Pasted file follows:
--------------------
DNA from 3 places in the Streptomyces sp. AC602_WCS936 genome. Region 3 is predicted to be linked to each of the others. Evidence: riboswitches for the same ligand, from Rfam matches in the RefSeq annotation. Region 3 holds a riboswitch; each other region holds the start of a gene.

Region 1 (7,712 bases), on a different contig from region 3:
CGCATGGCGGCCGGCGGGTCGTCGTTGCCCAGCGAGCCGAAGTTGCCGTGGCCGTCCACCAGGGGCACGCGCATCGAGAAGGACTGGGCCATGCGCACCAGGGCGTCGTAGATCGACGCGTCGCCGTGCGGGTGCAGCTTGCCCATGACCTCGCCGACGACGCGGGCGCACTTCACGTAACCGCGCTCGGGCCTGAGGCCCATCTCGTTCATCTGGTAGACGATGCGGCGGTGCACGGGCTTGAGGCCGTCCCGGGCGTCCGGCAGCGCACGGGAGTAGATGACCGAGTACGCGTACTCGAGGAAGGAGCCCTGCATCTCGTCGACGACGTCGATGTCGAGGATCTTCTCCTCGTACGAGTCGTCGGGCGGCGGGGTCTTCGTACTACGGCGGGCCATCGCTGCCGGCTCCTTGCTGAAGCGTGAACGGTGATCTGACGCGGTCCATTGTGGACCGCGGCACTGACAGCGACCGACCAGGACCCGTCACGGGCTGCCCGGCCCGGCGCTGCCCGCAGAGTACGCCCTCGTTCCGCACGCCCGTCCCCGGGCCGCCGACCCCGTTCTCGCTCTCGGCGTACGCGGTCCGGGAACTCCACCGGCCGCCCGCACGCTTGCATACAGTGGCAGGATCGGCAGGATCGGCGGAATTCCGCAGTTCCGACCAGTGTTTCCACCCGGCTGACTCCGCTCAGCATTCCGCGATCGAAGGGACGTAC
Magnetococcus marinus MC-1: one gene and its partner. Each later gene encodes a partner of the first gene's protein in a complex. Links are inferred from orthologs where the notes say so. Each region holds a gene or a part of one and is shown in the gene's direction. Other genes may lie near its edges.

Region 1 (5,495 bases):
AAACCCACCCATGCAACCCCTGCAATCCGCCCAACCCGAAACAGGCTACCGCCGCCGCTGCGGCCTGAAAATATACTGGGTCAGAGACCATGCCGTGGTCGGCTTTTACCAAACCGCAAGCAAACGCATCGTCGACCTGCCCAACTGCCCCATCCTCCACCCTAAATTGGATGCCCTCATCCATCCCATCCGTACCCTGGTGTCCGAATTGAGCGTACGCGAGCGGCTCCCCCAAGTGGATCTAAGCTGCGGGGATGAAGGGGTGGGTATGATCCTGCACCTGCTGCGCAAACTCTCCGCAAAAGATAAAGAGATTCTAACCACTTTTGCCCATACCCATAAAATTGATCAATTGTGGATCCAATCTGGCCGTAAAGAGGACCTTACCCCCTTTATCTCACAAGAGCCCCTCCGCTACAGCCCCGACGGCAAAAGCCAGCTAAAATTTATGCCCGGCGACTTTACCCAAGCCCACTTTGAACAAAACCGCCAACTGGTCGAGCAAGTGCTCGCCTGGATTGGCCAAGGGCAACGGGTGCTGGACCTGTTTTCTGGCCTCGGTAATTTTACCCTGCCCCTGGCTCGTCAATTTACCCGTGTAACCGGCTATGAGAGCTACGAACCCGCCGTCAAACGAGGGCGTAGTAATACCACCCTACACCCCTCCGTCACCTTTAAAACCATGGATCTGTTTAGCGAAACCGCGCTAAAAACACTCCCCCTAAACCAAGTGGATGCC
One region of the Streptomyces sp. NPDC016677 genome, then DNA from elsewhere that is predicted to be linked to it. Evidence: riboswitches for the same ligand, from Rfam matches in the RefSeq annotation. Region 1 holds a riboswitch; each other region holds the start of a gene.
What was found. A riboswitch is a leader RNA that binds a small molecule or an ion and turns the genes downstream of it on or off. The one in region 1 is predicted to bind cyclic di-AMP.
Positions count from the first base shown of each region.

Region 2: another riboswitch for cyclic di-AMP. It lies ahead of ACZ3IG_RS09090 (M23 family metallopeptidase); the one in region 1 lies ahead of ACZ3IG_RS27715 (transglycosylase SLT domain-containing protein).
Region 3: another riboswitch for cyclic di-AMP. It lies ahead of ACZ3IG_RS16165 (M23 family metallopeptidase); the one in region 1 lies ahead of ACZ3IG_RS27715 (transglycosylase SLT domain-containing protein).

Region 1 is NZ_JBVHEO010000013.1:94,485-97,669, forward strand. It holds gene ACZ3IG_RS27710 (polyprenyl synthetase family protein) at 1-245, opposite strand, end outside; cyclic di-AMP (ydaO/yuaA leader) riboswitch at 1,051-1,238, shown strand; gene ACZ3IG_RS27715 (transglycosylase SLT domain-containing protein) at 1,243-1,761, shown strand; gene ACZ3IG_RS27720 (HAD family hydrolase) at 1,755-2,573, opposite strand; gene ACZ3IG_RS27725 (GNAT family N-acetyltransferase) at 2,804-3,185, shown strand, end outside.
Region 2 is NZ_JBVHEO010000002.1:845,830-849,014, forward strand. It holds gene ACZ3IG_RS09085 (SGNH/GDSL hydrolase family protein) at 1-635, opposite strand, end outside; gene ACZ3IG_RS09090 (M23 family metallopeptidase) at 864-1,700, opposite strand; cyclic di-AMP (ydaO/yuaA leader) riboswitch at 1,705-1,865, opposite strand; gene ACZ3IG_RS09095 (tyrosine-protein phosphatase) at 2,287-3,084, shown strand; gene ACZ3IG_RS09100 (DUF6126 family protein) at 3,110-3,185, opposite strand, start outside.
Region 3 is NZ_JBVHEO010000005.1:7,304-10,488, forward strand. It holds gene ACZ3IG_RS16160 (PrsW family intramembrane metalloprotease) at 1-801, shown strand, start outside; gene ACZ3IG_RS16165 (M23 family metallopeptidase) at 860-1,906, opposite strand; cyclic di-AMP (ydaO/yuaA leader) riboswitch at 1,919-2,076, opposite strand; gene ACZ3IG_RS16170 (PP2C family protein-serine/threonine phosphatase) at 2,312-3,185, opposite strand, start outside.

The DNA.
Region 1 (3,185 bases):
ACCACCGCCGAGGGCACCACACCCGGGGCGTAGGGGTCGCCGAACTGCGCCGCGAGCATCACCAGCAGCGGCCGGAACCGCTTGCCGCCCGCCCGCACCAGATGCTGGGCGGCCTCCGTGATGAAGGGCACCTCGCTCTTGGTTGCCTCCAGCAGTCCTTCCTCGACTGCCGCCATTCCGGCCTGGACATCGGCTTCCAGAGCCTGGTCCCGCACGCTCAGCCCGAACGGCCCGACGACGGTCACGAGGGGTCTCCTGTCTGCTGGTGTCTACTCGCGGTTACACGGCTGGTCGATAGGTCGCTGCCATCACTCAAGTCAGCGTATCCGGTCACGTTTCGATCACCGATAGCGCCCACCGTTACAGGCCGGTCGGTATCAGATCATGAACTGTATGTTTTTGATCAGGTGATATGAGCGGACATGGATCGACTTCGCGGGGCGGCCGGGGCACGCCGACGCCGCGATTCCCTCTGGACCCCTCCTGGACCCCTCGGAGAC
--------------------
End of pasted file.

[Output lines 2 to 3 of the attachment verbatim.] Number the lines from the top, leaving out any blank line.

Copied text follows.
Region 1 (7,712 bases), on a different contig from region 3:
CGCATGGCGGCCGGCGGGTCGTCGTTGCCCAGCGAGCCGAAGTTGCCGTGGCCGTCCACCAGGGGCACGCGCATCGAGAAGGACTGGGCCATGCGCACCAGGGCGTCGTAGATCGACGCGTCGCCGTGCGGGTGCAGCTTGCCCATGACCTCGCCGACGACGCGGGCGCACTTCACGTAACCGCGCTCGGGCCTGAGGCCCATCTCGTTCATCTGGTAGACGATGCGGCGGTGCACGGGCTTGAGGCCGTCCCGGGCGTCCGGCAGCGCACGGGAGTAGATGACCGAGTACGCGTACTCGAGGAAGGAGCCCTGCATCTCGTCGACGACGTCGATGTCGAGGATCTTCTCCTCGTACGAGTCGTCGGGCGGCGGGGTCTTCGTACTACGGCGGGCCATCGCTGCCGGCTCCTTGCTGAAGCGTGAACGGTGATCTGACGCGGTCCATTGTGGACCGCGGCACTGACAGCGACCGACCAGGACCCGTCACGGGCTGCCCGGCCCGGCGCTGCCCGCAGAGTACGCCCTCGTTCCGCACGCCCGTCCCCGGGCCGCCGACCCCGTTCTCGCTCTCGGCGTACGCGGTCCGGGAACTCCACCGGCCGCCCGCACGCTTGCATACAGTGGCAGGATCGGCAGGATCGGCGGAATTCCGCAGTTCCGACCAGTGTTTCCACCCGGCTGACTCCGCTCAGCATTCCGCGATCGAAGGGACGTAC